I don’t want to give long descriptions of Modernism or Pictorialism here. For the purpose of this post though I’ll use very simple working definitions. These definitions are as follows: Read more »
This is an example of an exercise that I do if I feel that I’m in a bit of a rut or if I have a bit of time to kill.
Rather than randomly waving the camera at stuff and firing the shutter I set myself a theme and a time limit. In this case the theme was circles and dots and my self imposed time limits were 15 minutes for shooting and 10 minutes for editing. I had no preconceived number of images in mind.
The theme can be anything fairly abstract., e.g. lines, surfaces, the color purple etc. I find that the process doesn’t work as well if specific objects or sets of objects are named such as say, flatware, items of clothing or clocks. To get even more specific I think that ball would be a bad subject choice but sphere would be a good one. The former closes the subject down while the latter opens it up.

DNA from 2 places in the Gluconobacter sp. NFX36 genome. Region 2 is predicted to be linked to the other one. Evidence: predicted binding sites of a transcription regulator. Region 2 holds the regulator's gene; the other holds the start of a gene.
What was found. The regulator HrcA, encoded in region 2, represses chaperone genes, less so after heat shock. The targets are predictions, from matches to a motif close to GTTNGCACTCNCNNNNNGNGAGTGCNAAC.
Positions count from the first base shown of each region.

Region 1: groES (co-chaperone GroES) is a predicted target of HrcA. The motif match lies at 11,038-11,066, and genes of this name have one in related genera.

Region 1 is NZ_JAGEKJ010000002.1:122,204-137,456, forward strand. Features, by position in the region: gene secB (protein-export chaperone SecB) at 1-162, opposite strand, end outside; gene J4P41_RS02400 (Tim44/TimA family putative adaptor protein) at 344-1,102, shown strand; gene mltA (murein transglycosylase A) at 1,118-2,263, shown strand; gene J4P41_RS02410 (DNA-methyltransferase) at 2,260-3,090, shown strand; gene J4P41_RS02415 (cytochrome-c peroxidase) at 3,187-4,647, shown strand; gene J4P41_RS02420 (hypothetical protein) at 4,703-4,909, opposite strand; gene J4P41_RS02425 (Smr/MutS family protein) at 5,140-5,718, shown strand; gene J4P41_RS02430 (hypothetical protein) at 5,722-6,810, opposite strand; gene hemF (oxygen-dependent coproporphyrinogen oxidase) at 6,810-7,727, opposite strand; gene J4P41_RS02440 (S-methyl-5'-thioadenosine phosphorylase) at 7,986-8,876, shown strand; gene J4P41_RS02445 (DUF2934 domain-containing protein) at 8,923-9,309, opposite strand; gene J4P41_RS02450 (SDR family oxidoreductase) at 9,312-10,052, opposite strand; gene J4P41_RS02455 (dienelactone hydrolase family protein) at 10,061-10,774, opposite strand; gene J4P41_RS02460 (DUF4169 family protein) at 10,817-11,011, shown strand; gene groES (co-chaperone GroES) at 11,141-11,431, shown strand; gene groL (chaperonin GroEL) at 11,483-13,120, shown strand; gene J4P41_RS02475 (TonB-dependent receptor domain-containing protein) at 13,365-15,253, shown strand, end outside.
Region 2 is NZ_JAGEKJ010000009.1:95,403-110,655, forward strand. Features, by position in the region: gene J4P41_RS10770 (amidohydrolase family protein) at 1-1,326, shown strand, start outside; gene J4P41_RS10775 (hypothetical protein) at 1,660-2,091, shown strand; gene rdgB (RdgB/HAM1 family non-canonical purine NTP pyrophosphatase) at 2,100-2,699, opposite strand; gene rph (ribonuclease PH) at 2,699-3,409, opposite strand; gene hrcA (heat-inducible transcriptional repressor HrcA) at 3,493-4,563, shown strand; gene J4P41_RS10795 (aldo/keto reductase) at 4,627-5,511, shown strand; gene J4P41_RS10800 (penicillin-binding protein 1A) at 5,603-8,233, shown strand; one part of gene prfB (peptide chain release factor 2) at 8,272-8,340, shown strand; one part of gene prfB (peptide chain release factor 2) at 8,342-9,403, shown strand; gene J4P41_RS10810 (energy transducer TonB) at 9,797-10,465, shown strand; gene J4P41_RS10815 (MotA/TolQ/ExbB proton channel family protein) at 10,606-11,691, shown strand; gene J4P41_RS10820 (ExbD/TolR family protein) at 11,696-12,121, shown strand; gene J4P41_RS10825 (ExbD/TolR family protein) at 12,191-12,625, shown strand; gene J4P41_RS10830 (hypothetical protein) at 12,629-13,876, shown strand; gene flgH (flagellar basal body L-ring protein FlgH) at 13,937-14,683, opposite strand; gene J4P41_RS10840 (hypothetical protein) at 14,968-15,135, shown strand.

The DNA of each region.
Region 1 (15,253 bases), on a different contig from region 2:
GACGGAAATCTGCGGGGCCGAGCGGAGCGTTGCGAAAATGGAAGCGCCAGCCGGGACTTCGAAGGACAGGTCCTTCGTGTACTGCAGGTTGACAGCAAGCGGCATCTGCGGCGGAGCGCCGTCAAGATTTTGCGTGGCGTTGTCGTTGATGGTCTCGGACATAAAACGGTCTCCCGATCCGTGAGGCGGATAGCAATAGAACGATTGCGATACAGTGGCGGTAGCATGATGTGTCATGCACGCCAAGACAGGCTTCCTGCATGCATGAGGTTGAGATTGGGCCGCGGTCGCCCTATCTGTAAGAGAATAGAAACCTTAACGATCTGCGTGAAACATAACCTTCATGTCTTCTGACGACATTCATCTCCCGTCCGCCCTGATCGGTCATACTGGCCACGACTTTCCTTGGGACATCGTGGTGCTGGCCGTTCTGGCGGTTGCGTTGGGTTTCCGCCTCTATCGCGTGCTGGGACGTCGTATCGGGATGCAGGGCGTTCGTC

The idea of the exercise isn’t to produce breathtaking photographs but rather to loosen up the mental muscles and hopefully to see our surroundings with a fresh eye. Speaking personally, I find that if I am thinking in terms of an abstraction my inner critic gives me a bit of time off. To put it another way, I am much more likely to work a scene than to reject it as boring or overdone. Setting out to produce several images rather than just one final photograph also has a loosening up effect. I am not sure why this should be.
Just click on any of the thumbnails to see a much larger version (will open on this page and in this window).
'Breaking down the many overwhelming aspects and complications of photography, this book manages to focus on what is most relevant in true photographic creation. The Minimalist Photographer touches on all of the key components of authentic photography in an easy to digest and extremely helpful manner.'
-Photo.Net best photography books of 2013